Molecular Mapping of Plant Chromosomes

  • Steven D. Tanksley
  • Joyce Miller
  • Andrew Paterson
  • Robert Bernatzky
Part of the Stadler Genetics Symposia Series book series (SGSS)


Genetic maps have been constructed for a number of plant species. For maize and tomato, two of the better studied species, the maps are comprehensive and include several hundred markers each (O’Brien, 1986). It is an arduous task to construct a genetic map and their existence is a tribute to the dedication of the geneticists and breeders who have made it their labor. The techniques of molecular biology have recently offered a more rapid approach to generating genetic maps and in some ways these maps may prove to be more useful than their classical counterparts. The technique, often referred to as restriction fragment length polymorphism or “RFLP” analysis, involves cloning unique sequences of DNA from the nuclear genome. These clones are then used as radioactive probes to detect homologous sequences in plant DNA which has been cut with various restriction enzymes, separated on agarose gels and blotted onto nylon filters. Alleles are identified by differences in the size of the restriction fragments to which the probes hybridize (Fig. 1). The segregation of RFLP markers can be monitored in progeny from controlled genetic crosses and, by using standard genetic analysis, linkage groups can be constructed.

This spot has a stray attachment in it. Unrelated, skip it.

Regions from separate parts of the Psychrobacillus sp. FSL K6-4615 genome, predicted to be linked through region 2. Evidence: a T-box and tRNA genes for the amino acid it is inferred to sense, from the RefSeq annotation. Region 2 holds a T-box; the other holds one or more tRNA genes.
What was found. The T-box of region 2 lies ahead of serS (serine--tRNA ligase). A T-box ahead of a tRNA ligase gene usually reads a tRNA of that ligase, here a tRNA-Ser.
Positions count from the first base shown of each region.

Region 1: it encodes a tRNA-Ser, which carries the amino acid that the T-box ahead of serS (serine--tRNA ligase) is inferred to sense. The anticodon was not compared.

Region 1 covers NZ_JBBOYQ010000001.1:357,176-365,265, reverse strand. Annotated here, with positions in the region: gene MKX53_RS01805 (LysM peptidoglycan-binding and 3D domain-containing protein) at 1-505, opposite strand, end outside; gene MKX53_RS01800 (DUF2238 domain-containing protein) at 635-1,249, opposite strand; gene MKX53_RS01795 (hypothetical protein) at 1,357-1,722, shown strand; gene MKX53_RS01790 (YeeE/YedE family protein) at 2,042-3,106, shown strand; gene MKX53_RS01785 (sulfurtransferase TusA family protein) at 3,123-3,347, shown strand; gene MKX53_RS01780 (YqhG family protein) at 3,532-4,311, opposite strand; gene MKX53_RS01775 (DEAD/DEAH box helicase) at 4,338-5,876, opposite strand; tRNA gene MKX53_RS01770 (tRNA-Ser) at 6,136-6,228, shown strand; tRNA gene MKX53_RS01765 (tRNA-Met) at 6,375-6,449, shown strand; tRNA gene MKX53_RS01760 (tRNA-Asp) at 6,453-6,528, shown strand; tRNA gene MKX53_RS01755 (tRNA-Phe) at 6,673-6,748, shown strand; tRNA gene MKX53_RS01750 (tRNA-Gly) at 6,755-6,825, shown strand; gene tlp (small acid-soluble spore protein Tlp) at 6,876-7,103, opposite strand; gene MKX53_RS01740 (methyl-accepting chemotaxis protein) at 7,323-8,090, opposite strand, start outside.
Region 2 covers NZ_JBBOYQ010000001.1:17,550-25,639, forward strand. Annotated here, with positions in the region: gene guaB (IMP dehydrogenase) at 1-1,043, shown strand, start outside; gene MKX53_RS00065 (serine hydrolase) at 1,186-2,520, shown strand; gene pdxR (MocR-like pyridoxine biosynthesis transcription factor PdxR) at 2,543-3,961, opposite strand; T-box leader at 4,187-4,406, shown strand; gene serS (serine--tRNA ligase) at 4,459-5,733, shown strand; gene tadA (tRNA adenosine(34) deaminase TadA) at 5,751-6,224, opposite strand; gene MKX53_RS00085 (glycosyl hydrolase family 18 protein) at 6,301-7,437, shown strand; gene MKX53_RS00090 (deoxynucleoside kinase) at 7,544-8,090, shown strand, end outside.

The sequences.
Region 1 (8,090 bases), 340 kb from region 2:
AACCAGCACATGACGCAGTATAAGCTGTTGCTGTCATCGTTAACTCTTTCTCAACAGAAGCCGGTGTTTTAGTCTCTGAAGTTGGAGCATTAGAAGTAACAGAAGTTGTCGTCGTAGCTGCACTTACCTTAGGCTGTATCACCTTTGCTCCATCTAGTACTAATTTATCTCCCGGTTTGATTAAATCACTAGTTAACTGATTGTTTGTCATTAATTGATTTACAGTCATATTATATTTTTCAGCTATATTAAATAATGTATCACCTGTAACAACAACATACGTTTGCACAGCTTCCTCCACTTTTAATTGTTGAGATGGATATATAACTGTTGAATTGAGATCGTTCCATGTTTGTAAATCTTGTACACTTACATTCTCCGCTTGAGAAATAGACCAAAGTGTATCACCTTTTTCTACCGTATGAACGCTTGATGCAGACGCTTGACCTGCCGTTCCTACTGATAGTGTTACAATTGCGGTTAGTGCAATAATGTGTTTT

Restriction Fragment Length Polymorphism Recombinant Inbred Tomato Genome Restriction Fragment Length Polymorphism Marker Plant Chromosome 
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Copyright information

© Plenum Press, New York 1988

Authors and Affiliations

  • Steven D. Tanksley
    • 1
  • Joyce Miller
    • 1
  • Andrew Paterson
    • 1
  • Robert Bernatzky
    • 1
  1. 1.Department of Plant BreedingCornell UniversityIthacaUSA

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